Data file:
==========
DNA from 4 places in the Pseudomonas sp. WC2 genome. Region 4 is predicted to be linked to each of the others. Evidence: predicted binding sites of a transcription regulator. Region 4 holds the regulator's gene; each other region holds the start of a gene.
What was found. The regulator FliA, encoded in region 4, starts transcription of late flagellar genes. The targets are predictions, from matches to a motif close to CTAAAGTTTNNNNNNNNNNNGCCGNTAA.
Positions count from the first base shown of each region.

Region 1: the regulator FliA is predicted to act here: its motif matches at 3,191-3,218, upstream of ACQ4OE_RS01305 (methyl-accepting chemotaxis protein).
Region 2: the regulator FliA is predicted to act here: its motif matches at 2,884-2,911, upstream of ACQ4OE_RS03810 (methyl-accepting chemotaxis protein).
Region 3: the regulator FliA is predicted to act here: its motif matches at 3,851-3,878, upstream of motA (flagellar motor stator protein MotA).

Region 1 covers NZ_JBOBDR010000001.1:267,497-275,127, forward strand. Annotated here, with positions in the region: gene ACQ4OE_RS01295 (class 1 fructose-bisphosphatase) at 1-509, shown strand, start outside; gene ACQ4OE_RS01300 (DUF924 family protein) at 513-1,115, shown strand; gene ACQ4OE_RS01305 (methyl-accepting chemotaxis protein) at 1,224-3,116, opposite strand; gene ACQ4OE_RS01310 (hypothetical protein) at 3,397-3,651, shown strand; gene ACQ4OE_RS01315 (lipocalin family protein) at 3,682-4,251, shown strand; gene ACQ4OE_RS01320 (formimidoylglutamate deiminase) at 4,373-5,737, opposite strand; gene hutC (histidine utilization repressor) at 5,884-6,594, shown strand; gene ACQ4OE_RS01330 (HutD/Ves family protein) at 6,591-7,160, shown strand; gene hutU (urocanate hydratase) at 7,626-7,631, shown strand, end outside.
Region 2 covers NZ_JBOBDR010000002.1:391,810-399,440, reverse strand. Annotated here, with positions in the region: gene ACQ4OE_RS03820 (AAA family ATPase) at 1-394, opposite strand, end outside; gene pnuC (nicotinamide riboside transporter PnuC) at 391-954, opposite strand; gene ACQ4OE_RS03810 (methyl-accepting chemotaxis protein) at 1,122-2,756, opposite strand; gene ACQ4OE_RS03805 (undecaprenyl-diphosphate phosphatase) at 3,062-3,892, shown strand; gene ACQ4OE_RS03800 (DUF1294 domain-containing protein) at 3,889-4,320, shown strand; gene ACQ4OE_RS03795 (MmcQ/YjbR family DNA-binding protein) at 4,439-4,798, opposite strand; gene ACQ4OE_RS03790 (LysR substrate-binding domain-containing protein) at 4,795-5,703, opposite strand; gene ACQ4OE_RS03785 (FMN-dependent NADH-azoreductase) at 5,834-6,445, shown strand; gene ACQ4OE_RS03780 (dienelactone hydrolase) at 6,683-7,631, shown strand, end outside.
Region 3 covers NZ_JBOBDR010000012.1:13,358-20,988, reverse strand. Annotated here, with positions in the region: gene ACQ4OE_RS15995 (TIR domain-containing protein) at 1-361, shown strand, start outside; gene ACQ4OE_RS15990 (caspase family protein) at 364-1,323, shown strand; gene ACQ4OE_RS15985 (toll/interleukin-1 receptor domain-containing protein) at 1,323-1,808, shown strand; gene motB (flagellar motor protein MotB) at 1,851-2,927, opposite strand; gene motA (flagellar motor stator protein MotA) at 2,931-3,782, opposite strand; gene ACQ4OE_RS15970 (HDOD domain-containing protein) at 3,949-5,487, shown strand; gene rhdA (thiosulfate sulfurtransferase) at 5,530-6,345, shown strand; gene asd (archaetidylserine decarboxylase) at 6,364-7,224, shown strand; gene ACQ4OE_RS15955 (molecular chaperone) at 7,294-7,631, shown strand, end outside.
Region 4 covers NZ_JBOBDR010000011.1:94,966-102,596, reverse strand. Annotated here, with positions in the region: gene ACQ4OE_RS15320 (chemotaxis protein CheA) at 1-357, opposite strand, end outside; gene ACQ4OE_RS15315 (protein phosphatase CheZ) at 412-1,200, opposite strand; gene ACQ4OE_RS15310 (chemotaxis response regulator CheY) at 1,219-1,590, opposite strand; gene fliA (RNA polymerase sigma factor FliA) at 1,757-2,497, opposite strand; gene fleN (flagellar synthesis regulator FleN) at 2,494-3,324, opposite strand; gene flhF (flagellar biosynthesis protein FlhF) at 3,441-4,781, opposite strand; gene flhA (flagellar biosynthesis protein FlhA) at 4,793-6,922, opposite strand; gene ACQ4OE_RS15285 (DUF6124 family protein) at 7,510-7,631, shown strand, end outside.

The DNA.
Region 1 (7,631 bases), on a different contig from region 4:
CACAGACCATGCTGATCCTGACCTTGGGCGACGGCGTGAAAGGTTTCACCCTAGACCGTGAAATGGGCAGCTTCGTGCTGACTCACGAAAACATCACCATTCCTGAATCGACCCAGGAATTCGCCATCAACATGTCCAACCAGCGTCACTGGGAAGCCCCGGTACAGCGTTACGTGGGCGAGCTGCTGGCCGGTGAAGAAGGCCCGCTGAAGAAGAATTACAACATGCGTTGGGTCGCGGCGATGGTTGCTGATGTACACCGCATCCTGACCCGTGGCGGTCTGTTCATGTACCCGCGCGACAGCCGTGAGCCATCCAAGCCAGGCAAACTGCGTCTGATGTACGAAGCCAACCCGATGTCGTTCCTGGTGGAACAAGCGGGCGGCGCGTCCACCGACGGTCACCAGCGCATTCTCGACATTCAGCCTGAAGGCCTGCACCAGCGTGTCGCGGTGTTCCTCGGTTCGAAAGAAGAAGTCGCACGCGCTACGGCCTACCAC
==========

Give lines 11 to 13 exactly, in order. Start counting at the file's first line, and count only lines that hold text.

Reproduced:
The DNA.
Region 1 (7,631 bases), on a different contig from region 4:
CACAGACCATGCTGATCCTGACCTTGGGCGACGGCGTGAAAGGTTTCACCCTAGACCGTGAAATGGGCAGCTTCGTGCTGACTCACGAAAACATCACCATTCCTGAATCGACCCAGGAATTCGCCATCAACATGTCCAACCAGCGTCACTGGGAAGCCCCGGTACAGCGTTACGTGGGCGAGCTGCTGGCCGGTGAAGAAGGCCCGCTGAAGAAGAATTACAACATGCGTTGGGTCGCGGCGATGGTTGCTGATGTACACCGCATCCTGACCCGTGGCGGTCTGTTCATGTACCCGCGCGACAGCCGTGAGCCATCCAAGCCAGGCAAACTGCGTCTGATGTACGAAGCCAACCCGATGTCGTTCCTGGTGGAACAAGCGGGCGGCGCGTCCACCGACGGTCACCAGCGCATTCTCGACATTCAGCCTGAAGGCCTGCACCAGCGTGTCGCGGTGTTCCTCGGTTCGAAAGAAGAAGTCGCACGCGCTACGGCCTACCAC